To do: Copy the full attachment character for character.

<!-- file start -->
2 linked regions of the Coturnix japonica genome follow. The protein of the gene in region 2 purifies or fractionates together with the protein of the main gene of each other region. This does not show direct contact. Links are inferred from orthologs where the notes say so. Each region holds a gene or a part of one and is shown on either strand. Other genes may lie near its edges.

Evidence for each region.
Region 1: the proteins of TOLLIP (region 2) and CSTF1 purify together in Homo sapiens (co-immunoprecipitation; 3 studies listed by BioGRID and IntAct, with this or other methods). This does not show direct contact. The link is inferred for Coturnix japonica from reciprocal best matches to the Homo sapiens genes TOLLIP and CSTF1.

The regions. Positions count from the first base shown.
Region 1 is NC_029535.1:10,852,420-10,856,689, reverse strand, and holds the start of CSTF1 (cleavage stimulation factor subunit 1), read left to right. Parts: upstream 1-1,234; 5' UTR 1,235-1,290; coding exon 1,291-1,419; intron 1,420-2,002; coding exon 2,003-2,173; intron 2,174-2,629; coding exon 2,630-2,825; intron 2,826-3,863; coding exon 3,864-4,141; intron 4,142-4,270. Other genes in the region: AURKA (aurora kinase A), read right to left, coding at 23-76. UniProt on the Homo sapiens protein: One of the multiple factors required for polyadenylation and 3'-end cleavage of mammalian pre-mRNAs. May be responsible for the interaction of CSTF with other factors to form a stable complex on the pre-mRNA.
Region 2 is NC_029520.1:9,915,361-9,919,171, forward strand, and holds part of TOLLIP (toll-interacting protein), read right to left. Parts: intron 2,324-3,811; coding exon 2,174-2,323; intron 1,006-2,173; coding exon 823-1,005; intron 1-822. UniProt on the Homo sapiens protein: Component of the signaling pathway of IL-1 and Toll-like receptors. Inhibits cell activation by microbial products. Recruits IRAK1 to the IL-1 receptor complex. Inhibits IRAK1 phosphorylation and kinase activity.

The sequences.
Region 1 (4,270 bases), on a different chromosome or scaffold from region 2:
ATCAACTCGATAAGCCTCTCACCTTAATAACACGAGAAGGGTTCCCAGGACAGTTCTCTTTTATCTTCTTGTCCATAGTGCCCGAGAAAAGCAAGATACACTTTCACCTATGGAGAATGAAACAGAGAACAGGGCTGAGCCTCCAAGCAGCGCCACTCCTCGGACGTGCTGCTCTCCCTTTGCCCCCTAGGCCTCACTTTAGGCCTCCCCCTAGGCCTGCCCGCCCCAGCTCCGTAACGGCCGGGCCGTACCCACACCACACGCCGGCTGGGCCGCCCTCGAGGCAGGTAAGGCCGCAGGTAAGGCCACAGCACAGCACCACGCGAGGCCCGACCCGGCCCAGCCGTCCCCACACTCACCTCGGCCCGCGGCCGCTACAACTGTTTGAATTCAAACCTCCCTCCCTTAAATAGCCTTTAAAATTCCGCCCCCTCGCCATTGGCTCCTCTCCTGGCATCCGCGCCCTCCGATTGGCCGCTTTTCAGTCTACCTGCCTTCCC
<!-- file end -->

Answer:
2 linked regions of the Coturnix japonica genome follow. The protein of the gene in region 2 purifies or fractionates together with the protein of the main gene of each other region. This does not show direct contact. Links are inferred from orthologs where the notes say so. Each region holds a gene or a part of one and is shown on either strand. Other genes may lie near its edges.

Evidence for each region.
Region 1: the proteins of TOLLIP (region 2) and CSTF1 purify together in Homo sapiens (co-immunoprecipitation; 3 studies listed by BioGRID and IntAct, with this or other methods). This does not show direct contact. The link is inferred for Coturnix japonica from reciprocal best matches to the Homo sapiens genes TOLLIP and CSTF1.

The regions. Positions count from the first base shown.
Region 1 is NC_029535.1:10,852,420-10,856,689, reverse strand, and holds the start of CSTF1 (cleavage stimulation factor subunit 1), read left to right. Parts: upstream 1-1,234; 5' UTR 1,235-1,290; coding exon 1,291-1,419; intron 1,420-2,002; coding exon 2,003-2,173; intron 2,174-2,629; coding exon 2,630-2,825; intron 2,826-3,863; coding exon 3,864-4,141; intron 4,142-4,270. Other genes in the region: AURKA (aurora kinase A), read right to left, coding at 23-76. UniProt on the Homo sapiens protein: One of the multiple factors required for polyadenylation and 3'-end cleavage of mammalian pre-mRNAs. May be responsible for the interaction of CSTF with other factors to form a stable complex on the pre-mRNA.
Region 2 is NC_029520.1:9,915,361-9,919,171, forward strand, and holds part of TOLLIP (toll-interacting protein), read right to left. Parts: intron 2,324-3,811; coding exon 2,174-2,323; intron 1,006-2,173; coding exon 823-1,005; intron 1-822. UniProt on the Homo sapiens protein: Component of the signaling pathway of IL-1 and Toll-like receptors. Inhibits cell activation by microbial products. Recruits IRAK1 to the IL-1 receptor complex. Inhibits IRAK1 phosphorylation and kinase activity.

The sequences.
Region 1 (4,270 bases), on a different chromosome or scaffold from region 2:
ATCAACTCGATAAGCCTCTCACCTTAATAACACGAGAAGGGTTCCCAGGACAGTTCTCTTTTATCTTCTTGTCCATAGTGCCCGAGAAAAGCAAGATACACTTTCACCTATGGAGAATGAAACAGAGAACAGGGCTGAGCCTCCAAGCAGCGCCACTCCTCGGACGTGCTGCTCTCCCTTTGCCCCCTAGGCCTCACTTTAGGCCTCCCCCTAGGCCTGCCCGCCCCAGCTCCGTAACGGCCGGGCCGTACCCACACCACACGCCGGCTGGGCCGCCCTCGAGGCAGGTAAGGCCGCAGGTAAGGCCACAGCACAGCACCACGCGAGGCCCGACCCGGCCCAGCCGTCCCCACACTCACCTCGGCCCGCGGCCGCTACAACTGTTTGAATTCAAACCTCCCTCCCTTAAATAGCCTTTAAAATTCCGCCCCCTCGCCATTGGCTCCTCTCCTGGCATCCGCGCCCTCCGATTGGCCGCTTTTCAGTCTACCTGCCTTCCC